He was a lover of women—women like "Crazy Pam" and "Big Tittie Wanda." He "hated vegetables and hypocrites." He was "great at growing fruit trees, grilling chicken and ribs, popping wheelies on his Harley at 50 mph, making everyone feel appreciated and hitting Coke bottles at thirty yards with his 45." He "loved deep fried Southern food smothered in Cane Syrup, fishing at Santee Cooper Lake, Little Debbie Cakes, Two and a Half Men, beautiful women, Reeses Cups and Jim Beam. Not necessarily in that order." He didn't always drink beer, but when he did … well, you know.
He was William Freddie McCullough of Bloomingdale, Ga., and according to his obituary, he was one of the most interesting men in the world. Since being posted last Saturday, three days after his death at age 61, McCullough's obituary has quickly become an online sensation. Written by his eldest son, the tribute is rich in questionably accurate anecdotes, even noting that McCullough died "when he rushed into a burning orphanage to save a group of adorable children. Or maybe not. We all know how he liked to tell stories."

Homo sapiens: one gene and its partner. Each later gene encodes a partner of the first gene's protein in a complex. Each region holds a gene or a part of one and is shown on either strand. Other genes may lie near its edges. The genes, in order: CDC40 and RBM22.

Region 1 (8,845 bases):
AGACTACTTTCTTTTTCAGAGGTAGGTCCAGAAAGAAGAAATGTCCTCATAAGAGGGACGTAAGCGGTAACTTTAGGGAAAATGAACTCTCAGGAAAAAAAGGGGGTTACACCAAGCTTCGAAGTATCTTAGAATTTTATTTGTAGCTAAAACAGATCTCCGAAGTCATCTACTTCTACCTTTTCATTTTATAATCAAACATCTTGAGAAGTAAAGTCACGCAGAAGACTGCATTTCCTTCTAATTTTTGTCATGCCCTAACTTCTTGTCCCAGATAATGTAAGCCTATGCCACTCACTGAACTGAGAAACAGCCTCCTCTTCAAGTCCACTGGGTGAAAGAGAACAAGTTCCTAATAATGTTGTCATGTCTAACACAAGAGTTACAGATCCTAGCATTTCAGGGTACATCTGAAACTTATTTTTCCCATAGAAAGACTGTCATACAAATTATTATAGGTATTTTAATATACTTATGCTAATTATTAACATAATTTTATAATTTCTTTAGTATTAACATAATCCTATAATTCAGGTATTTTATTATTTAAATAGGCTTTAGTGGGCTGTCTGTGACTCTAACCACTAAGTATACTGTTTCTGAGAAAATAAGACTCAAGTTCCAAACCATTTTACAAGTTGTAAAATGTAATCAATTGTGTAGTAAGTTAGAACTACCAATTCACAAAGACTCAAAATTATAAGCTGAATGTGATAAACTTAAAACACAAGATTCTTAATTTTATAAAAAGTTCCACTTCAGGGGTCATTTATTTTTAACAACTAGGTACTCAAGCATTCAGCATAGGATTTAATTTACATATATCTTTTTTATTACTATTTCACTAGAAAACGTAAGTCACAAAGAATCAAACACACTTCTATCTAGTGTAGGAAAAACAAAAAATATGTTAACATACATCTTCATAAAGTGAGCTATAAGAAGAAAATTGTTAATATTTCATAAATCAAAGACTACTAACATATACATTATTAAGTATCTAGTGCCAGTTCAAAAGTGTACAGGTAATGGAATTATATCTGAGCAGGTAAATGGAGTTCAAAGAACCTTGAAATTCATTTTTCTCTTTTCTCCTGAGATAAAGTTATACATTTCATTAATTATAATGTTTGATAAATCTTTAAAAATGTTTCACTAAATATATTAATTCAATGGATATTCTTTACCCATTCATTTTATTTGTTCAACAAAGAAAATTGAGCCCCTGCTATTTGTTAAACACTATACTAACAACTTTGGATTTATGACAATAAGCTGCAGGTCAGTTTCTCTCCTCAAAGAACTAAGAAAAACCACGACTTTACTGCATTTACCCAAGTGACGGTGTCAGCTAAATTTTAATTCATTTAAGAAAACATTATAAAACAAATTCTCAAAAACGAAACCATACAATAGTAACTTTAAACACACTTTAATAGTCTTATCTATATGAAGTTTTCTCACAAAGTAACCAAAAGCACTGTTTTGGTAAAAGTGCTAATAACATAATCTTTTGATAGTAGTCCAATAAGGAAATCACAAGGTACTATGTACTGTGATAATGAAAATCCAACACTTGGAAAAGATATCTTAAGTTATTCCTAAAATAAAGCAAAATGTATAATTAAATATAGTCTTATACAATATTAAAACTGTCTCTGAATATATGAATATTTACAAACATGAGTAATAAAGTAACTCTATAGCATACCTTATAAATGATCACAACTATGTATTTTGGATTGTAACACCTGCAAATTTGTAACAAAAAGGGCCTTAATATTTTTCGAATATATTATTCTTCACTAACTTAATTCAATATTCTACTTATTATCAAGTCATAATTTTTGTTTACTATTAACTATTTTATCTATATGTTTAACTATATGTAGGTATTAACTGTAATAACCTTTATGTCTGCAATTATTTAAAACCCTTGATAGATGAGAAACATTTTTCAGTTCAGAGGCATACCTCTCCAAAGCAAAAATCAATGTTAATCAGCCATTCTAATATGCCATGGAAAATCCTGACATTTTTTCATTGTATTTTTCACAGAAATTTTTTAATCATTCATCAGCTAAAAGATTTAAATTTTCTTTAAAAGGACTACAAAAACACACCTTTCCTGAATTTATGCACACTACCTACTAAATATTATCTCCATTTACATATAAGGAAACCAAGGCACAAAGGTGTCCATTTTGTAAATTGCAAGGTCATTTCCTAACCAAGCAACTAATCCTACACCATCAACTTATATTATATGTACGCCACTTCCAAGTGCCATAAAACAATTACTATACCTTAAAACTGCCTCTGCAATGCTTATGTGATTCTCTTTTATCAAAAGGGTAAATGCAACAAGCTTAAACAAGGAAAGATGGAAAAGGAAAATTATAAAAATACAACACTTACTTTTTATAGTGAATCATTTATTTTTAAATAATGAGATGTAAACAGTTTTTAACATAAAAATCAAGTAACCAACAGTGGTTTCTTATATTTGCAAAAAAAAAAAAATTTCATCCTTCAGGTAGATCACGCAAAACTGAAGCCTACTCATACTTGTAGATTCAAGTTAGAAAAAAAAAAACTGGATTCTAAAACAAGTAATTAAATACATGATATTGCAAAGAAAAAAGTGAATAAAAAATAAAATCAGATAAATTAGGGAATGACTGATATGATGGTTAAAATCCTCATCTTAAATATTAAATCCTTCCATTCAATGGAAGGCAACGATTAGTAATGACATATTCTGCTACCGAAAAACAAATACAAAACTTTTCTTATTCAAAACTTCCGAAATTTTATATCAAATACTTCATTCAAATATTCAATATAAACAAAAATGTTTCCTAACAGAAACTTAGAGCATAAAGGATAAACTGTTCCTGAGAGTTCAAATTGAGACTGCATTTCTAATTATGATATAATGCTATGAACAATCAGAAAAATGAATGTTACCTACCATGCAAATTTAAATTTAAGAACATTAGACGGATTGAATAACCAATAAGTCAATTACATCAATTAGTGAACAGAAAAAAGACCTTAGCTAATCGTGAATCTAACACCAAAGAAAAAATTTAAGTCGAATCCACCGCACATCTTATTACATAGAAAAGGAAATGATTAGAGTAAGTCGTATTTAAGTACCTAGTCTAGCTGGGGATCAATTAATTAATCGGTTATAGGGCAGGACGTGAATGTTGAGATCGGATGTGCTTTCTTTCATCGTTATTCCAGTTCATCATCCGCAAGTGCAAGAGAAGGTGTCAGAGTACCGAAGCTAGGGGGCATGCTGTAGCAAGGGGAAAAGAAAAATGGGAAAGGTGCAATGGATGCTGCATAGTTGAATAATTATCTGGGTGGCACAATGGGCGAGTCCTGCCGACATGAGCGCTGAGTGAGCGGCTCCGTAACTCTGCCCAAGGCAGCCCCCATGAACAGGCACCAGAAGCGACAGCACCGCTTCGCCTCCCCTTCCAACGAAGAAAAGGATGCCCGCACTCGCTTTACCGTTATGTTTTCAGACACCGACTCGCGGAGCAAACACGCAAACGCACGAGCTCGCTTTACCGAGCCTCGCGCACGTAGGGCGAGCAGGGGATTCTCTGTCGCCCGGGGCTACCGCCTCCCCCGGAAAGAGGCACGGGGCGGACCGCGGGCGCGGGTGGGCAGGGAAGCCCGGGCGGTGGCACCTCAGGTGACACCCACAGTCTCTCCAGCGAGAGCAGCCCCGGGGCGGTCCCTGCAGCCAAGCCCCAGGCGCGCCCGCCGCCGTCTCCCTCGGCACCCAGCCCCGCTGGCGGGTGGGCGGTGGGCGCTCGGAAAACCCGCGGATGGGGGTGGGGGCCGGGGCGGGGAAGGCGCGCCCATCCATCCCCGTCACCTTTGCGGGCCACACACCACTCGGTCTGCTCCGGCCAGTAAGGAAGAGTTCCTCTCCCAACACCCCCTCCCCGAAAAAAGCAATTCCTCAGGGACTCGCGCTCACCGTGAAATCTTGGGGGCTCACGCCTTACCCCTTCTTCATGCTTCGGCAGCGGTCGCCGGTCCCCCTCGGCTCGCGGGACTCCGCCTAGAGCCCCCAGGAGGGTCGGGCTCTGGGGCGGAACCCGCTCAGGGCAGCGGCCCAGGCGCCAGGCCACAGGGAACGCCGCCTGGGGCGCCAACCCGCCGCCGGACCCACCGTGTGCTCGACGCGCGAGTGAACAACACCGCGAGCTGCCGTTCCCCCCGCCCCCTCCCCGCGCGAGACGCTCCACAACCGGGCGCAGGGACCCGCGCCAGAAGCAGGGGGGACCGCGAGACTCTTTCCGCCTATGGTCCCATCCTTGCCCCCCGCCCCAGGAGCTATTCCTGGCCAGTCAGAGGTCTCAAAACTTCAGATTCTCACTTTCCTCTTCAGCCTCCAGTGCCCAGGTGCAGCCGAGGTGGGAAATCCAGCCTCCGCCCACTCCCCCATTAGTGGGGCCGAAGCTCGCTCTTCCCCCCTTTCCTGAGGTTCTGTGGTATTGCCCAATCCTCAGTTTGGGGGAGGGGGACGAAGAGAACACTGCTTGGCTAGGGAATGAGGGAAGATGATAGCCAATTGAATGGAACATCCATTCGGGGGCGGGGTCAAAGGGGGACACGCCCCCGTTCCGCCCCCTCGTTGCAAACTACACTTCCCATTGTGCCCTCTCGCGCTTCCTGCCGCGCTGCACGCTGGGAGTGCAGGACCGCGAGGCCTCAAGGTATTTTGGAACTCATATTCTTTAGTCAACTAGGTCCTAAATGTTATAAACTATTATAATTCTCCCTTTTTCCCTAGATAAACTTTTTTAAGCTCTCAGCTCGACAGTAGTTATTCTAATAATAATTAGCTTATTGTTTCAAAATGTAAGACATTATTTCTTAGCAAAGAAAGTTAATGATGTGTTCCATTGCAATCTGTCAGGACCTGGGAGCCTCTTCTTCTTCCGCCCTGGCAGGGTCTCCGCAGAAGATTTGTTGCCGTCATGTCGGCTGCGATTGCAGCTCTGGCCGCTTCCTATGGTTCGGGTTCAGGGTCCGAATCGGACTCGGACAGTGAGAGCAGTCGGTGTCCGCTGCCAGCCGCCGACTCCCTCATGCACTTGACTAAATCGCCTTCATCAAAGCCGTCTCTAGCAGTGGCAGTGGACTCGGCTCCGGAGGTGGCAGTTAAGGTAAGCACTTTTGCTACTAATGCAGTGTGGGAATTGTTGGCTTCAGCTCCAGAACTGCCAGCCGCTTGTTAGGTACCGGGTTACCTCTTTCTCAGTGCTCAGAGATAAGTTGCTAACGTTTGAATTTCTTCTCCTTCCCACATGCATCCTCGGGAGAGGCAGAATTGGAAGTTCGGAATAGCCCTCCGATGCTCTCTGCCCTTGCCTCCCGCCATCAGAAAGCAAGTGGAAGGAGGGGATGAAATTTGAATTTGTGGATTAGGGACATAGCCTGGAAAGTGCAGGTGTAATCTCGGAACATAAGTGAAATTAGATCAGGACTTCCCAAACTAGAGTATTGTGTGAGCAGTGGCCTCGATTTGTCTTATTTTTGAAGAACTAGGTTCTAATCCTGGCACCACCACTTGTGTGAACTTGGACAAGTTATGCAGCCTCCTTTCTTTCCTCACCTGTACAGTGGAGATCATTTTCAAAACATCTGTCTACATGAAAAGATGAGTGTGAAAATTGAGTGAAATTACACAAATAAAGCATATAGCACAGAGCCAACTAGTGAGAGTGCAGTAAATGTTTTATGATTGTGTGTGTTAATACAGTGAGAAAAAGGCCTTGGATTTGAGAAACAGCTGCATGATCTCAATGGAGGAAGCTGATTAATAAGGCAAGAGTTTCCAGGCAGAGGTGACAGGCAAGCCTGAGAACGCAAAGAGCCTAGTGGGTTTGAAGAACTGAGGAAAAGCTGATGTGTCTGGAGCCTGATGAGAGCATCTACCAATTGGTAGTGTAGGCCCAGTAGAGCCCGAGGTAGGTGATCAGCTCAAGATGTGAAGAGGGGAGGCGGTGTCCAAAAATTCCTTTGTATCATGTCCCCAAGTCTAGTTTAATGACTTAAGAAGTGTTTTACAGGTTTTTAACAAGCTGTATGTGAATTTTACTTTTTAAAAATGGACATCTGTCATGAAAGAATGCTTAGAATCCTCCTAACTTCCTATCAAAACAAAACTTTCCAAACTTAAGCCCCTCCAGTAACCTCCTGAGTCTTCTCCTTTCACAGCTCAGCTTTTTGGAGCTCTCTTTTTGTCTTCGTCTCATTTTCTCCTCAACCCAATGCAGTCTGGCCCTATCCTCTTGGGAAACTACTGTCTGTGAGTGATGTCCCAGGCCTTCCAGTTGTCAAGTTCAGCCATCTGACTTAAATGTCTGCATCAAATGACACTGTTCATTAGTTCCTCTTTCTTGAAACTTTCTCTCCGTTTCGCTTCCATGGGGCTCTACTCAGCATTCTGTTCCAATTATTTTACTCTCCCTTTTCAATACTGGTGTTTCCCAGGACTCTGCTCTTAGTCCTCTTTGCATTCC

The obituary lists several of McCullough's ladyfriends by nickname and describes his three failed attempts at married life. "Freddie adored the ladies. And they adored him," the piece notes. "There isn't enough space here to list all of the women from Freddie's past. There isn't enough space in the Bloomingdale phone book."
The son, Mark McCullough, tells the Savannah Morning News (where the obit appeared) that he read dozens of other obituaries and found them too bland and formulaic for his father. "Our dad was a unique and special guy," Mark says. "I wanted to do things differently to honor him with an obit that fit him."